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Monday, December 3, 2007

He Keeps Hitting Me


by Tracee Sioux

Mom, Austin kept hitting me and throwing the ball at me today. He pulled my hair and called me stupid a bunch of times!

Hmmm. Sounds like he likes you.

What? He's being so mean to me!

I know. That's what boys do when they like you.

Really?

Really.

Isn't he the one you have a crush on?

Yes.

So, then. I guess he likes you back.

Oh.

10 comments:

Violet said...

Sorry, but this sort of rubbed me the wrong way. I don't like the stereotype that it's cute when boys hit and pull your hair because they "like you." What an messed up message!

Frankly, I'd be calling the teacher if any boy was putting his hands on my daughter like that. It gives both little girls and boys the wrong message to accept it. Or at what age do you think it is no longer okay for them to smack us around?

Tracee said...

It's not really a school situation. So in this instance, I would be the authority figure.

I hadn't thought of it as any sort of domestic violence issue. Only a "boys are kind of lame about their feelings" issue.

I'll have to give your perspective some thought.

Rebecca said...

I totally had the same reaction as Violet! I mean, exactly the same.

No sense in repeating her whole comment, I figure. :)

Tracee said...

That's interesting.

I can see your point. Theoretically, you're totally right.

But, when I apply it to this situation the aggression seems like naturally-occuring play between children who are already very close. What I mean is that it's not out-of-the-ordinary for one of the kids to play too rough. The only thing added to it is Ainsley's affection for one of the players. And the suspicion that he feels the same.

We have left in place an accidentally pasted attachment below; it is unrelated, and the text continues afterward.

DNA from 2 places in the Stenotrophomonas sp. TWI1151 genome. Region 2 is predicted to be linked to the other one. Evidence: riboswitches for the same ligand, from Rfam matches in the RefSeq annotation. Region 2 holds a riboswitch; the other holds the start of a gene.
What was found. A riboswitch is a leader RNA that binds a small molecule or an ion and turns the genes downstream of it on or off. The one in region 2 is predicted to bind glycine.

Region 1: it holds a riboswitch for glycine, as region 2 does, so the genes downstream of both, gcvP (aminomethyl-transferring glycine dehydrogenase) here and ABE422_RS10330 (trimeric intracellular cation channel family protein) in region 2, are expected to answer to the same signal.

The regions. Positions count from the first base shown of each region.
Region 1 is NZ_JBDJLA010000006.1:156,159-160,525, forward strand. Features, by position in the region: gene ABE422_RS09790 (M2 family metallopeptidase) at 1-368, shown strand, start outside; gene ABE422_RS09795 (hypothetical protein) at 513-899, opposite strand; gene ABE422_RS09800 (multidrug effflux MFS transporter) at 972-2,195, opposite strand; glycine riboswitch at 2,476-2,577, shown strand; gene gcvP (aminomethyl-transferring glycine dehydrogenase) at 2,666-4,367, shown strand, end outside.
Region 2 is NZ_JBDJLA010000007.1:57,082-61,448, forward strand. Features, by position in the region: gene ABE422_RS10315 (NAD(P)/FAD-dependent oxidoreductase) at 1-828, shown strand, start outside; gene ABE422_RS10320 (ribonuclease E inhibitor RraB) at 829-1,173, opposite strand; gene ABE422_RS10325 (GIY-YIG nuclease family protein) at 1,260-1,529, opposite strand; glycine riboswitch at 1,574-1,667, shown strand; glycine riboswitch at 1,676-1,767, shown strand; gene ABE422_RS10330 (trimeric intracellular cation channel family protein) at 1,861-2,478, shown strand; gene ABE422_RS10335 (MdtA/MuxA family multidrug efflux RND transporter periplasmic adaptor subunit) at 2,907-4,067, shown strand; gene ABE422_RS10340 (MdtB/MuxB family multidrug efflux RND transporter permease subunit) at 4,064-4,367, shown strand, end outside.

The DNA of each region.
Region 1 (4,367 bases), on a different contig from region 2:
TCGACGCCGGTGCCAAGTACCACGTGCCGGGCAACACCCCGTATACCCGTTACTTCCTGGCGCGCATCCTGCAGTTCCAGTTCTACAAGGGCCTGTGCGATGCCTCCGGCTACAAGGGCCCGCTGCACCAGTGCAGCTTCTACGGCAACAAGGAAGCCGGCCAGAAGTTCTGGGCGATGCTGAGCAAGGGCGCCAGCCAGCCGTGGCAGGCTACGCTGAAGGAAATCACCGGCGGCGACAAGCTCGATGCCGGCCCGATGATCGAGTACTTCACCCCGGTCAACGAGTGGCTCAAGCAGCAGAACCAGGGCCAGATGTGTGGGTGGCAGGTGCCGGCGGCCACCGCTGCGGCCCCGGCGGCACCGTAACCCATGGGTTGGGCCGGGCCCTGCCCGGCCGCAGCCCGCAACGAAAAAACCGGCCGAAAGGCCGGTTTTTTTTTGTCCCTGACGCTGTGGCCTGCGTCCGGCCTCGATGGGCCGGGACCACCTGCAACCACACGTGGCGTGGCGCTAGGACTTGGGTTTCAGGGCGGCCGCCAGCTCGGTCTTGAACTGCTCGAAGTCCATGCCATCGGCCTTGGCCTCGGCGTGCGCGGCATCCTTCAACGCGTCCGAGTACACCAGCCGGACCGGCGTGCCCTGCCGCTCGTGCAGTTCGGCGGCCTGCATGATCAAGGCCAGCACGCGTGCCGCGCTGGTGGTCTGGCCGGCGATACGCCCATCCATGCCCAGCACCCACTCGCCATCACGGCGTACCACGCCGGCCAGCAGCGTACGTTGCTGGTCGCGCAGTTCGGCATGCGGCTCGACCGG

I would hate to make a huge deal out of nothing and draw attention to it that might embarass or humiliate her or the boy. It really is very innocent and normal behavior I think. I'm afraid if I take stance against "domestic violence" in this situation it will be a complete overreaction and will have a very negative outcome. For one thing, his parents would freak out and never let him play with her again.

Anonymous said...

"He keeps hitting me, but I know it's because he loves me!"

"I would hate to make a huge deal out of nothing."

"I wouldn't want to embarrass or humiliate him or me."

"His parents would never let him see me again if I come forward."

Exact same things teen DV victims say. This is where it starts.

Tracee said...

Well, I could be wrong about this. I was a teen domestic violence victim and maybe this is why.

Maybe this is my first warning sign that seems innocuous to me because I'm so familiar with it that it feels like a "normal" interaction between children.

What course would you advise?

blue said...

I didn't have the same reaction as the others to this. I think we have to be careful interpreting childrens' behaviour with the same meaning as adults' behaviour.

Anonymous said...

Do I think he was hitting her and pulling her hair because he wants to abuse her? No. But boys need to get the message early on that being aggressive toward women isn't okay, and that they have to find other ways to deal with their feelings.

I don't think you have to kick him off the team or anything. Make a rule about no "rough play" and correct when you see it happening. As in, "Hey Austin, no hair pulling, sit out for five."

Violet said...

I wasn't there, so maybe it was more playful than it sounded. But studies show that aggressive boys turn into aggressive teens.

It might be my own upbringing talking. We were not allowed to put our hands on anyone, and in particular (and I know this is sexist) my brothers were told, you don't hit girls ever. Of course, the punishment for hitting was a spanking, so go figure.

Tracee said...

My siblings and I beat the crap out of each other. Boys and girls -free for all.

So perhaps that's why playful aggression seems more "normal" to me.